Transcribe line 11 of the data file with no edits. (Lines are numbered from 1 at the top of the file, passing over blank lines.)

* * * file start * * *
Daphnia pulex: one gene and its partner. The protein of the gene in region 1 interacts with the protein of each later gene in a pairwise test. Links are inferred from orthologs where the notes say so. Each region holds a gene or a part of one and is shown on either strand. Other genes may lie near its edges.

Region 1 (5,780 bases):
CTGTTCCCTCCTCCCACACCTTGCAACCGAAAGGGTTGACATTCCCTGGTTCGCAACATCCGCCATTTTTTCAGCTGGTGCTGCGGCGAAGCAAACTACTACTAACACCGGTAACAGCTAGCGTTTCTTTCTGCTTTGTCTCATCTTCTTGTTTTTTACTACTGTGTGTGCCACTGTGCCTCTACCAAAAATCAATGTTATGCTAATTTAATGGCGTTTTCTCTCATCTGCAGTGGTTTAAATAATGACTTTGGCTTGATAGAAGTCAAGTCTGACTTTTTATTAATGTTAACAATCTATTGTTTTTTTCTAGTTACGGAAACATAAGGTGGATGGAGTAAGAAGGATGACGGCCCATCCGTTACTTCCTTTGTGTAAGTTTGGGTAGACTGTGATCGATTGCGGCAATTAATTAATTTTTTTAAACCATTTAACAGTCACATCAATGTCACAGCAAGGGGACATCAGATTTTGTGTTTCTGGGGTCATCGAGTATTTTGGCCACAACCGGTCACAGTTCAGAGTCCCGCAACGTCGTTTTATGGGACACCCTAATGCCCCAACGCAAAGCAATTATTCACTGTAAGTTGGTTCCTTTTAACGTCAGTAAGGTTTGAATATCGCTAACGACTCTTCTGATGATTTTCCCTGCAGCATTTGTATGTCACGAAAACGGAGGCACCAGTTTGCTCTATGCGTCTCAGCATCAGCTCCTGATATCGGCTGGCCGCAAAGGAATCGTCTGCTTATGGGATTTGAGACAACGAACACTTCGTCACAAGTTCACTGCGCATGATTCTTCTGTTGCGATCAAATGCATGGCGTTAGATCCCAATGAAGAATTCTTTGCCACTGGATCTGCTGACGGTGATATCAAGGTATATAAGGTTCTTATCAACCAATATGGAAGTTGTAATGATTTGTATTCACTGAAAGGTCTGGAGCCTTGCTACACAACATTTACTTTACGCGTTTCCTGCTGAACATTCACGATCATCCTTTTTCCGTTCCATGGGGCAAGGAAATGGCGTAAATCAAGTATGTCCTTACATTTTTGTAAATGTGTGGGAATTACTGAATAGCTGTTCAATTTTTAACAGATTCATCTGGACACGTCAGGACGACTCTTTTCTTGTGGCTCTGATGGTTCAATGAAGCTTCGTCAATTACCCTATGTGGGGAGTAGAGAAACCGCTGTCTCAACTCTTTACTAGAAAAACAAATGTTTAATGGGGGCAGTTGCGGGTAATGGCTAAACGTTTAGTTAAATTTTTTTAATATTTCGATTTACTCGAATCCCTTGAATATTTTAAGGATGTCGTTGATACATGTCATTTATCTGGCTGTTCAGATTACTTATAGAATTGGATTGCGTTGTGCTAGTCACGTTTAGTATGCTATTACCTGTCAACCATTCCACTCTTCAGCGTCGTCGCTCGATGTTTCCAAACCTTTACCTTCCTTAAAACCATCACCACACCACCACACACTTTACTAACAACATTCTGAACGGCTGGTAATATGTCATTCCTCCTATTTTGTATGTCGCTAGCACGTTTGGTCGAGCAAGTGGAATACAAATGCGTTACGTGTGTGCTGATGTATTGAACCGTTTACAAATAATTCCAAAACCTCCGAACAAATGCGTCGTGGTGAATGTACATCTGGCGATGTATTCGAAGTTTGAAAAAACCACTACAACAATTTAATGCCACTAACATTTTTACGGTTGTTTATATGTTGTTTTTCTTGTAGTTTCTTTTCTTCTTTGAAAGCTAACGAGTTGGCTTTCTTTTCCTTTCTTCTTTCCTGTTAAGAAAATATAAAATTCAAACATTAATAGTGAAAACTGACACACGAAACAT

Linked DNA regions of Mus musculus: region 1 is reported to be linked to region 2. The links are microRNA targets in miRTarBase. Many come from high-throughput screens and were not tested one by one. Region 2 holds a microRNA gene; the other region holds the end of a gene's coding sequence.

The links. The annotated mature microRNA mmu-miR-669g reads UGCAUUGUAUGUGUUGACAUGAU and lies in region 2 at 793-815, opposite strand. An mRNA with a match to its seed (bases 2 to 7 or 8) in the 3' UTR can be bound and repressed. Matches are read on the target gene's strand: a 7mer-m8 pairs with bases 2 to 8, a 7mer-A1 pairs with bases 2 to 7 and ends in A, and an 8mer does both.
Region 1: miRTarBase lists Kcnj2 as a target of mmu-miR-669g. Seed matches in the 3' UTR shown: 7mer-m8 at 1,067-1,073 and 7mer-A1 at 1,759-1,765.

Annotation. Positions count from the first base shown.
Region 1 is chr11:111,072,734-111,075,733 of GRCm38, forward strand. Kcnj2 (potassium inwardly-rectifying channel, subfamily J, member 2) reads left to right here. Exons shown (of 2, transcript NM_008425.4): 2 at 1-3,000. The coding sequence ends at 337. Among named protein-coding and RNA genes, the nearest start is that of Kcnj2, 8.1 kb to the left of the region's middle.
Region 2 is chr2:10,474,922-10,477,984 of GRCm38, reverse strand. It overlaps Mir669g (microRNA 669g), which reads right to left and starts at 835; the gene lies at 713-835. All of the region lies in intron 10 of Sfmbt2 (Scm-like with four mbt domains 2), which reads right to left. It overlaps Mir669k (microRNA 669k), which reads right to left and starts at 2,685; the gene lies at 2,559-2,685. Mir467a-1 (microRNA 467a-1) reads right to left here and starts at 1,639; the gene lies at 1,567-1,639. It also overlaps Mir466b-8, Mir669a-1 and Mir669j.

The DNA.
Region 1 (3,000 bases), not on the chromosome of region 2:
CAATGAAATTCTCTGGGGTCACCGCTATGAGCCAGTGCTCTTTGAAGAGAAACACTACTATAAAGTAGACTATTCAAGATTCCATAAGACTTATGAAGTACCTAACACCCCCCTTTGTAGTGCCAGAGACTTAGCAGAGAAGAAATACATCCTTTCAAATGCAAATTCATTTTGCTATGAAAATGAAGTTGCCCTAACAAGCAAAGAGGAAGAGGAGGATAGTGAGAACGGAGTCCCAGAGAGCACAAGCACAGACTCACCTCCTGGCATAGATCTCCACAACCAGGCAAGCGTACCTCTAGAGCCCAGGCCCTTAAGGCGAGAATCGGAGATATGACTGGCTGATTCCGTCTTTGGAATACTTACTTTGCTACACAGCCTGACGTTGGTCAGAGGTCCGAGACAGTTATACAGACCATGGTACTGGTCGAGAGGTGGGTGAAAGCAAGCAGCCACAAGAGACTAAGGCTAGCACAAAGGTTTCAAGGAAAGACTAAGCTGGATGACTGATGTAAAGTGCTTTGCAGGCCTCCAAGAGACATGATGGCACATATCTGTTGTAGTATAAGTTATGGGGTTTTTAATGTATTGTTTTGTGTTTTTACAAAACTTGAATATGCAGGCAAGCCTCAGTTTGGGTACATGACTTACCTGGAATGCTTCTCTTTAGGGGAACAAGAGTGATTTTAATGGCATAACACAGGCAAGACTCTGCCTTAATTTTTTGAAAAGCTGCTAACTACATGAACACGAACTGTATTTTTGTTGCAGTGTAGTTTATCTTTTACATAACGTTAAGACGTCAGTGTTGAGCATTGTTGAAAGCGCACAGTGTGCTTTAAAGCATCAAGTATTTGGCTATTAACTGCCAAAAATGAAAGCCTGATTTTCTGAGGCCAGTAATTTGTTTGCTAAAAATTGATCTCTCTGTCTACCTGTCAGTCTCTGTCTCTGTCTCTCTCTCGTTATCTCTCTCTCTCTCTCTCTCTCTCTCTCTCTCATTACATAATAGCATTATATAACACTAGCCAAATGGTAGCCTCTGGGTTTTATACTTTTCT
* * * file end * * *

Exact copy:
Region 1 (3,000 bases), not on the chromosome of region 2: